Culled from concert dates in 2003 and 2008, Foreign Legion throws you into the industrial-grade Cuisinart Tin Hat uses to mash up all their musical influences. That sounds quite violent, but it's actually just the opposite.
Mark Orton's opening guitar figure on "Helium" could be jazz, or maybe country, or even acoustic rock. What it does do is creep in like early morning fog and captivate you even as it makes way for Carla Kihlstedt, whose fiddle is pure Stephane Grappelli. Ben Goldberg's clarinet has got some Gypsy jazz in it, too, but Ara Anderson's pump organ adds a texture that feels like European folk music. As the light, floating piece proceeds to reveal itself, you realize that Legion is one of those square pegs that won't go in the round hole without assistance from a very large sledgehammer.
Since Legion is an unpredictable funhouse, the Zombie Clowns marching tune "Big Top" is perfectly appropriate. Goldberg's mournful "Asterisk" and Kihlstedt's hypnotic "A Fata Morgana" does give credence to iTunes' insistence that this disc should be qualified as "Classical," but Orton (who wrote most of the tracks) puts topspin on the Old West with "The Last Cowboy" and "New West"; the latter tune is like the title track in that it puts you in the middle of the desert, except one scene is in Nevada while the other's in Tunisia.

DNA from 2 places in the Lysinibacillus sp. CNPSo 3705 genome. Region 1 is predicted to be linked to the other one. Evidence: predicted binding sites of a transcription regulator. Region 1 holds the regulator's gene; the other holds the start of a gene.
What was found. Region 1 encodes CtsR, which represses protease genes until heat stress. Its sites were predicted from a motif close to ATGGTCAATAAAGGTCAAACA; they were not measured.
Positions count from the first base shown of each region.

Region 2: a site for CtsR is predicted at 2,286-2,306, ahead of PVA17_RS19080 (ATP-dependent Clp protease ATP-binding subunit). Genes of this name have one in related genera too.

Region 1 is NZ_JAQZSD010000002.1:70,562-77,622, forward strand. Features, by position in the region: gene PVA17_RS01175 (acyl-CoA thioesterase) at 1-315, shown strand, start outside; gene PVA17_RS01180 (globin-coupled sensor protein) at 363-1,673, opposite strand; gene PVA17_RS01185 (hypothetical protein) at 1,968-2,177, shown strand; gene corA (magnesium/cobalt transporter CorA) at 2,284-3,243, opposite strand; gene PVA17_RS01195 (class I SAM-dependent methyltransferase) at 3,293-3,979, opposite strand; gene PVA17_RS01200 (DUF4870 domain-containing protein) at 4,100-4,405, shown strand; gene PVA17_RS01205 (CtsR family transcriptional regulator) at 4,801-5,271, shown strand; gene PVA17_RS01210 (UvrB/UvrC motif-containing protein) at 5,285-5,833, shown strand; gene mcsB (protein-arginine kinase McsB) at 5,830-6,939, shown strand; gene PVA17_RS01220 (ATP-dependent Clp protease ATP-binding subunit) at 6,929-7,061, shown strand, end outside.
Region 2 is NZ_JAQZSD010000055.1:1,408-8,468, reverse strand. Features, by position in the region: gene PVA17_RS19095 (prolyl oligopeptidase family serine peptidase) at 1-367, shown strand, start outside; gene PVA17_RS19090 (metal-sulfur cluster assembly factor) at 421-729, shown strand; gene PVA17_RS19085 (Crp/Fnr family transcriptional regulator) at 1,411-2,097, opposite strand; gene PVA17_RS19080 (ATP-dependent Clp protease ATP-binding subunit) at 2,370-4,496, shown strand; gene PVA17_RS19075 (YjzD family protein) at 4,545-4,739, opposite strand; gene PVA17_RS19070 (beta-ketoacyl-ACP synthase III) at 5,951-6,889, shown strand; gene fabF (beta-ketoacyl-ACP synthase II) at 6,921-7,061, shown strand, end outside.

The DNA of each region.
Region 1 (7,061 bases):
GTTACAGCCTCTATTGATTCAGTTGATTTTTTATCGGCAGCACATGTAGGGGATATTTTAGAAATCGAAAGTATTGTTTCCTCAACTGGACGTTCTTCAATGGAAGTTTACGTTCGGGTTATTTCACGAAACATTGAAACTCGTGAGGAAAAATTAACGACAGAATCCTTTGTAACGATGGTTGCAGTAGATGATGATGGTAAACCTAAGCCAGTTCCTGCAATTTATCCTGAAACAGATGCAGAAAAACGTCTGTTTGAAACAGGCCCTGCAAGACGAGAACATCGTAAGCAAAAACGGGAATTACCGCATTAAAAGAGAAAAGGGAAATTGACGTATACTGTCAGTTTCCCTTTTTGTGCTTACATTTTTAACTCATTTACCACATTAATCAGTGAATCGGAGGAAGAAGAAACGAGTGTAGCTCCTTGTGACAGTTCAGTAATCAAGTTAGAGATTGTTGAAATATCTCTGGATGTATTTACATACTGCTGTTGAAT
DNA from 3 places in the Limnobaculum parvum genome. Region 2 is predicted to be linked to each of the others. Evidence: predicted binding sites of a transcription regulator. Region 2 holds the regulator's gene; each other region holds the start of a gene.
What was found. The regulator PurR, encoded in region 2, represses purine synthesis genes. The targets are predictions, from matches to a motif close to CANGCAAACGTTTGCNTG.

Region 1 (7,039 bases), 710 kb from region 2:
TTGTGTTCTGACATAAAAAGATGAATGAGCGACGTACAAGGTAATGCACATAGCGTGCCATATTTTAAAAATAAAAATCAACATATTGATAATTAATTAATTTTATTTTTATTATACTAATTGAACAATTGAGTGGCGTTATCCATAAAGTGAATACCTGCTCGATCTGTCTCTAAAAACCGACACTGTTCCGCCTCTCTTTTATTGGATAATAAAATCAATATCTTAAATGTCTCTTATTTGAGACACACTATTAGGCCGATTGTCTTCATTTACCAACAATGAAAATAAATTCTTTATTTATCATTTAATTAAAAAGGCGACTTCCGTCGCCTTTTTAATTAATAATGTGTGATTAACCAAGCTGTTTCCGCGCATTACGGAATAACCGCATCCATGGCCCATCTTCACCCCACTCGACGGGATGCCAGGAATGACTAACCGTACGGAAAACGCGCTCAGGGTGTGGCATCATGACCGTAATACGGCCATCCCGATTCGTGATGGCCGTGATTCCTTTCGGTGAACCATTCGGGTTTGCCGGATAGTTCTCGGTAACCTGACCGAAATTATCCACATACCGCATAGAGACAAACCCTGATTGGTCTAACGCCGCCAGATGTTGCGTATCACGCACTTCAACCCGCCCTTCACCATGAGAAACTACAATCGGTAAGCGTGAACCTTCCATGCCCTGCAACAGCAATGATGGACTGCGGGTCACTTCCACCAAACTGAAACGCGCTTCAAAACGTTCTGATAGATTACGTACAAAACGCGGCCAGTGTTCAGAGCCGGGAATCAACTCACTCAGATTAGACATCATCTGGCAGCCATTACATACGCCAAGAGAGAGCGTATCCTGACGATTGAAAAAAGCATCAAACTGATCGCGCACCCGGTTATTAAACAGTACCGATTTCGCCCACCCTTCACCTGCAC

Some of the subtler aspects of the disc call for duct-taping headphones to your head so you can get the full audio experience. Mathias Bossi's percussion on "Compay" can barely be heard, but since it's the first "traditional" foundation on the date, its impact is quite substantial. If you went with the duct-tape idea, be prepared to dive for the volume button, because Anderson's trumpet is a pissed-off 10-year old, spitting and screaming. Anderson also uses a glockenspiel to accent "Hotel Aurora" as Kihlstedt makes her violin whine like a lost handbag dog.
This set has many parallels to Bill Frisell's History, Mystery, except that disc's dearth of cohesion was frustrating as hell. As crazy and random as Foreign Legion seems to be, there's a stunning brilliance to the quiet madness Tin Hat creates. And if they need a live audience to reach these levels, then somebody keep them on tour!